Under his skin

PUBLISHED : Friday, 03 February, 2012, 12:00am
UPDATED : Friday, 03 February, 2012, 12:00am


There is nothing more frustrating than investing thousands of dollars in a gorgeous, limited-edition bag from a luxury brand only to find your best friend had the very same bright idea. What felt like a potentially unique purchase quickly loses its lustre as you negotiate who will wear it at the next big social event.

Suddenly the idea of ordering a bespoke bag doesn't seem so indulgent. A bespoke bag is just like haute couture - although there is even more opportunity to get involved in the creative process than if you ordered a Chanel dress. It's something very personal, crafted to your very own taste and specifications.

But finding someone who can make a high-quality bespoke handbag is not an easy task. Nevertheless, there is a coterie of women around Asia who have made the discovery, having heard by word of mouth about a young London-based Singaporean designer named Ethan Koh, whose exquisite exotic-skin bags have quickly become a byword for luxury.

The scion of a Singapore tanning dynasty that supplies the likes of Louis Vuitton and Prada with beautifully buffed crocodile and alligator skins, Koh was groomed from an early age to understand the necessary skills to produce luxurious leathers. But rather than follow his father C.T. and older brother Albert into the family business, it became clear early on that his sensibilities were more drawn towards the world of design.

Koh designed his first bag at the tender age of 13 and gave it to his mother (she still wears it today). He continued his interest in accessories for years, creating bag after bag, before that interest turned into a true passion when he secured an apprenticeship at Hermes.

After honing his craftsmanship skills at the Parisian luxury-goods brand, Koh borrowed GBP3,000 from his father and - in a strange case of honour - used the money to buy leather from his own family business, at the same rate as the rest of their clients. He launched his first line of hand-made bags soon after, through a small factory in Italy, and word began to spread, with his affluent friends and acquaintances in Singapore and Hong Kong ordering his tailored creations.

Last year, he launched his first core collection of tightly defined styles, available online from CoutureLab and Quintessentially Gifts, where a crocodile clutch sells for GBP1,700 and an alligator weekender for GBP13,700. Now Tsum in Moscow, L'Eclaireur in Paris and Harrods in London have endorsed him, the latter with an area in their newly expanded Egyptian Room handbag department, opening this month.

'The core of my business though, is my bespoke clientele in Asia,' says Koh, now 24, when we meet in Mayfair's Connaught Hotel - one of the many London buildings that inspires the young designer.

'I want to grow this business organically,' he says with modesty, but also with a sense of determination. 'I'm a young designer but an artisan as well, so I like to see my bags through the whole process.'

His smitten international clients are known to fly him into their hometowns to create a one-of-a-kind bag. They want to add their creative stamp to a design, and like to learn the process.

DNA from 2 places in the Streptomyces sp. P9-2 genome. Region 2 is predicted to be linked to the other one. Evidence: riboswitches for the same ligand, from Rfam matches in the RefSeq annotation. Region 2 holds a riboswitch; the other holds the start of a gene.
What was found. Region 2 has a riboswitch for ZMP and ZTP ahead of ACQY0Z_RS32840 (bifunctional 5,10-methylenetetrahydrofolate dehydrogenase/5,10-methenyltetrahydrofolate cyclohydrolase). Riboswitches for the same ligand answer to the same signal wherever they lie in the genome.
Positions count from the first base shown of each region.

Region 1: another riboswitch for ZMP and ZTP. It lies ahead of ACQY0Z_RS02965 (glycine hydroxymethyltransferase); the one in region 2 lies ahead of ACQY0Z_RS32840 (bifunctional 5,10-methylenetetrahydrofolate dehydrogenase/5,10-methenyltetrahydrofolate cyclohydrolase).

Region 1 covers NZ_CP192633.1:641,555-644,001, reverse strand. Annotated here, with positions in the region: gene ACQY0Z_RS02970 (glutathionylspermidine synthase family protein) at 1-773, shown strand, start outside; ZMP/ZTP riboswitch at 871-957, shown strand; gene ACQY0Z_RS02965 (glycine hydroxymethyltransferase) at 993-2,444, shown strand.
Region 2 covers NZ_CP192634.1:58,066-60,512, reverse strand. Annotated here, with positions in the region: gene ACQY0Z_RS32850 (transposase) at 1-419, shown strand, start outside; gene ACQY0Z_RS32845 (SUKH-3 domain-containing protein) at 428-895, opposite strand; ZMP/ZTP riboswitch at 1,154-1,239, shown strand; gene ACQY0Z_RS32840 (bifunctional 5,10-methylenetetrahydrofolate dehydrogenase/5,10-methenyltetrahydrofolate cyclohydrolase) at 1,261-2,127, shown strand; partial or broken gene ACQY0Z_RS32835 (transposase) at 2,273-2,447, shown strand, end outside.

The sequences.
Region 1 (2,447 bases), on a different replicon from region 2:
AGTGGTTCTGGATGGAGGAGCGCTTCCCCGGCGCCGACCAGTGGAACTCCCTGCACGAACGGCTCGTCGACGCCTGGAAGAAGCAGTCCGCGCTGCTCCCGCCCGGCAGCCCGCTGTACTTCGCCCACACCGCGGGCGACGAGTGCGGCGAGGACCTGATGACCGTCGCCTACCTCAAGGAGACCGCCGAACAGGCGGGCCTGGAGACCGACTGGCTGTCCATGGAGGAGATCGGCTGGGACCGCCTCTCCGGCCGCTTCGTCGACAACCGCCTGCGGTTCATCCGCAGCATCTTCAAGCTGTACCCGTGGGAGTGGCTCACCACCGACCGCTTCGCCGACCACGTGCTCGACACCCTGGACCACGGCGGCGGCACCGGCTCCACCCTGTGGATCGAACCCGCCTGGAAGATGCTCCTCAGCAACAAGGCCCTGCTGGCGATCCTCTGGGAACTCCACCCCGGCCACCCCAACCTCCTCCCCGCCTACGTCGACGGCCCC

'If they are a connoisseur of luxury things, they want to go on that creative journey with me,' he says.

There is a client in Paris who ordered his bag in a particular olive green that matched her drawing room sofa, so Koh sent a photograph of it to his brother in Singapore to find the perfect fit. A Russian client with an obsessive wardrobe full of Margiela and Hermes pieces ordered four crocodile bags in different colours to complement his particular sense of style, while another client ordered a bag to match her Chopard diamonds.

In fact, he says: 'Choosing a croc skin is like buying diamonds; you need to know your species'. He uses the three C's, usually used to describe the quality of diamonds, to explain the quality of the rare material: cut, colour and clarity. The bigger the scales, the better the quality - which tend to be from aggressive crocodiles that are more difficult to farm.

While all the exotic skins are produced in Singapore, Koh works closely with artisans in Tuscany to make the bags. The designs - classic yet modern, and inspired by architectural details - are understated.

'The brand is about discretion,' he says. 'There is no logo or ostentatious hardware to distract from the skin's natural beauty.'

There is only a discreet Ethan K signature, but you would have to look inside to find that - which means that while you know where it was purchased, your friend doesn't.


Ethan K's stylish day bags, evening clutches and classy men's laptop and weekender bags begin their journey in Singapore, where Koh chooses and matches the skins. The intensely hued, buttery-soft crocodile skins are made from the finest specimens of the small-scaled crocodylus porosus from Australia (also used by Hermes), the larger-scaled crocodylus niloticus from Zimbabwe and South Africa, and the alligator mississippiensis from Louisiana, where they are farmed in conservation-controlled areas.

Koh also uses python, ostrich and lizard in his range. Since each crocodile and alligator has its own characteristics, it is a slow, painstaking process to match the skins. There are more than 25 steps involved to prepare the skin so that it eventually ends up with a beautiful bombe shine (using a skill devised in the early 1900s, the scales are hand-polished with agate stone to make them rise and shine) or a silky matt finish. As his father C.T. Koh says: 'Tanning is a science; finishing is an art.'